Hunter DeRensis is a reporter for The National Interest.Follow him on Twitter @HunterDeRensis.
Michael Cohen: Lots of Wind, No Damage
While President Donald Trump and Chairman Kim Jong-un meet in Vietnam to negotiate a de-escalation of nuclear tensions, Capitol Hill is focused on the latest bout of political theater. The world’s hotspots might be going through permanent alterations in the next 24 hours, but legislators are too busy navel-gazing to notice.
This morning was the first hearing of the House Oversight Committee since the Democratic Party won back the House of Representatives in the midterms. “The American people voted for accountability in November,” declared Chairman Elijah Cummings (D-Md.), before settling in what turned out to be an extremely contentious hearing that lasted most of the day.
The star of the hearing of course was Michael Cohen, employed as Trump’s personal lawyer for a decade until last year. During the past, consequential nine months, Cohen pleaded guilty and was convicted of campaign finance violations, fraud, and lying to Congress while testifying in 2017. He’s scheduled to report to prison in May for a three-year sentence.
The purpose of his re-testifying today was to speak about his relationship with Trump. Although he previously said that he’d “rather jump out of a building” than turn on his former boss, this morning he did just that.
It was only seconds before fireworks went off between committee members. Congressman Mark Meadows (R-NC) immediately asked to postpone the hearing, accusing Cohen of intentionally withholding his written testimony so that Republicans would not have enough time to prepare questions. According to Meadows, this was part of a pattern of behavior from Cohen, showing disdain for the congressional body. The motion was tabled by a party-line vote, and a partisan taint would define the rest of the hearing.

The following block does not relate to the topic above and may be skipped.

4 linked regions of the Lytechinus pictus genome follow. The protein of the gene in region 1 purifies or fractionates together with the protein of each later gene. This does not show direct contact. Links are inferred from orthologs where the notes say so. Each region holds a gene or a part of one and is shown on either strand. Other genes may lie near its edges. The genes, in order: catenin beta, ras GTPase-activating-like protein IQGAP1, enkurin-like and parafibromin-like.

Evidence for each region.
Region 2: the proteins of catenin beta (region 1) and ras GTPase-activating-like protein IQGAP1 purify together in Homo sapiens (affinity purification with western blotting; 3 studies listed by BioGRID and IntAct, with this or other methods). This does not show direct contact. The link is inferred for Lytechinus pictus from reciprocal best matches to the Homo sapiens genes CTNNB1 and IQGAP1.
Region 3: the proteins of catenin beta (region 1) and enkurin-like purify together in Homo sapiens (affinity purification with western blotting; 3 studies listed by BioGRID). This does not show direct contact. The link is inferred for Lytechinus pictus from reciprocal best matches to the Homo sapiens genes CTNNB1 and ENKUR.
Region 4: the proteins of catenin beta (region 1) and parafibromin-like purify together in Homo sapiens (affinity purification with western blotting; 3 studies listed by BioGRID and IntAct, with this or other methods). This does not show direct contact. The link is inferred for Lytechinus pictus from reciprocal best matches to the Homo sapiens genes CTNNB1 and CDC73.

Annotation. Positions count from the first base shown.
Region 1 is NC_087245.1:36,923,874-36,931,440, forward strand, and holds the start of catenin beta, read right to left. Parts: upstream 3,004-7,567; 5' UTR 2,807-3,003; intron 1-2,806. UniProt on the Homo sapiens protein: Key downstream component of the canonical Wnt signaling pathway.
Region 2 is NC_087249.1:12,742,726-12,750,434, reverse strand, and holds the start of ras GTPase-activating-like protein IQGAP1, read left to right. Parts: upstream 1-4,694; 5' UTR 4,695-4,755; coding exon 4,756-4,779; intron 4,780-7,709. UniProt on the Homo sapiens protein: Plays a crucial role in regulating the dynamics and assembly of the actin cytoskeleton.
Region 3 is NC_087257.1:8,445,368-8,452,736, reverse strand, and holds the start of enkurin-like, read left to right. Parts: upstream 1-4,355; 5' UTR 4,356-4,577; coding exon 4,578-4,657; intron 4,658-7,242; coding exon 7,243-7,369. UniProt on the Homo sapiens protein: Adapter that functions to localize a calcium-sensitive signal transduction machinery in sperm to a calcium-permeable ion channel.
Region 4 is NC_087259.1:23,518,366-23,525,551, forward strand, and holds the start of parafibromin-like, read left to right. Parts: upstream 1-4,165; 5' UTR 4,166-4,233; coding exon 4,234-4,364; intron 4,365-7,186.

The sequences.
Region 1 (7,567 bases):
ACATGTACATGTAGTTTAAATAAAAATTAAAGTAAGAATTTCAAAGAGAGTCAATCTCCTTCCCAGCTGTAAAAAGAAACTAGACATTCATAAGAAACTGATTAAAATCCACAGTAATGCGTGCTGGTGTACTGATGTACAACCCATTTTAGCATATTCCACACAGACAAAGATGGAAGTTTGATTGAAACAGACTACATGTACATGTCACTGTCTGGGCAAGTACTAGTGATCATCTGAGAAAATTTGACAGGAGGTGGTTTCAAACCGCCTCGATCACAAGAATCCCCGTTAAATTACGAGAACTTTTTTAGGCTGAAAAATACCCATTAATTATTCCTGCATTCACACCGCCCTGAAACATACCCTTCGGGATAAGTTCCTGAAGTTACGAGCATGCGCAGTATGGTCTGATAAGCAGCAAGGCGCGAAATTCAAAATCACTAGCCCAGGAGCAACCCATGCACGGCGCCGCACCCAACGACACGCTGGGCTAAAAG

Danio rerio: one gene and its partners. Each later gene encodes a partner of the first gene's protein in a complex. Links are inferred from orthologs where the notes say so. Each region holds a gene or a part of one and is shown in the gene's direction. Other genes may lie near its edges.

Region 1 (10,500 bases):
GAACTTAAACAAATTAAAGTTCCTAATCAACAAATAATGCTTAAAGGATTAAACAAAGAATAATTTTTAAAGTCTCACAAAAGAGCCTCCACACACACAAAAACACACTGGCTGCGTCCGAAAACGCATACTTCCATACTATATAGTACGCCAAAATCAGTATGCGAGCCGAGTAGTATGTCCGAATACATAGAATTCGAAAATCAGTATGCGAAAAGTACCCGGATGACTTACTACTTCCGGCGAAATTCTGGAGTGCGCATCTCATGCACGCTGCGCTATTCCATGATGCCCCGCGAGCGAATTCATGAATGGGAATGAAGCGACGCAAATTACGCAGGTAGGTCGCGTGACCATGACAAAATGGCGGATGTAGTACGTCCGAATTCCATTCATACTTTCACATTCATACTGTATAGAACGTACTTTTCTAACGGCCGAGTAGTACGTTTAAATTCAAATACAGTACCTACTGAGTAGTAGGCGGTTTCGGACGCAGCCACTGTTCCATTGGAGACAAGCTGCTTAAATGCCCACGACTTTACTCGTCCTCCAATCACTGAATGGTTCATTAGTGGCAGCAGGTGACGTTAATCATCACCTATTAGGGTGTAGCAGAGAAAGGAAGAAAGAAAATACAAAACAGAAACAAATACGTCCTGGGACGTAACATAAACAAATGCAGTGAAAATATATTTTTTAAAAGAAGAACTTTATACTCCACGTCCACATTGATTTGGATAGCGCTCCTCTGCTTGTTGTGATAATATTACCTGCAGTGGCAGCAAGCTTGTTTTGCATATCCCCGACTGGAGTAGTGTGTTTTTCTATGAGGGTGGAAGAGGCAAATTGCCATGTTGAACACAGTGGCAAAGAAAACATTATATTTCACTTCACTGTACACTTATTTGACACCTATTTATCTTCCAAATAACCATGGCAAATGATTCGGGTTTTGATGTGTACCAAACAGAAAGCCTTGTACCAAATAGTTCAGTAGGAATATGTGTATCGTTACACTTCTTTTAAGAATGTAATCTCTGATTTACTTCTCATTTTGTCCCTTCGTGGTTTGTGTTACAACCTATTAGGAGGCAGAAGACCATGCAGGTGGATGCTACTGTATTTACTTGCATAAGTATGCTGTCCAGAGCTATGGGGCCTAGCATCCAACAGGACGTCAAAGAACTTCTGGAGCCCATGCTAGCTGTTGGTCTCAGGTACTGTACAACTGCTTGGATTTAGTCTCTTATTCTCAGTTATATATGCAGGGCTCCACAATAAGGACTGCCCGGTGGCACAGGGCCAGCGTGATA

In his opening statement, Cummings said it was a legitimate to ask whether Cohen’s testimony could be trusted, since he’s admitted to lying in the past to protect the president. But it was the committee’s job to listen to Cohen and find the truth. “The American people can judge his credibility on their own,” Cummings said.
The ranking member, Jim Jordan (R-Ohio), let loose a barrage against Cohen. Jordan, a founding member of the House Freedom Caucus and a conservative attack dog, recently lost a vote for House Minority Leader. “Certainly it’s the first time a convicted perjurer has been brought back to be a star witness,” he said. According to Jordan, the whole proceeding was influenced by billionaire Tom Steyer’s campaign to impeach the president.
“He is a racist. He is a conman. He is a cheat,” Cohen said of Trump. While his words were blistering, the rest of Cohen’s testimony fell short of what Democrats were hoping for.
Cohen apologized profusely throughout the hearing for lying to Congress, claiming that it was not representative of his character. “The last time I appeared before Congress, I came to protect Mr. Trump. Today I am here to tell the truth about Mr. Trump,” he said. But on the president’s personal involvement, Cohen made clear that Trump had not directly told him to lie to Congress. “In his way he was telling me to lie,” Cohen said, which doesn’t change the facts.
Likewise, Cohen had nothing to add about the alleged conspiracy between the Trump campaign and the Russian government. “Questions have been raised about whether I know of direct evidence that Mr. Trump or his campaign colluded with Russia. I do not. I want to be clear. But, I have my suspicions,” he said. Suspicions of a perjured former lawyer notwithstanding, Cohen has nothing of value to add to the Mueller investigation.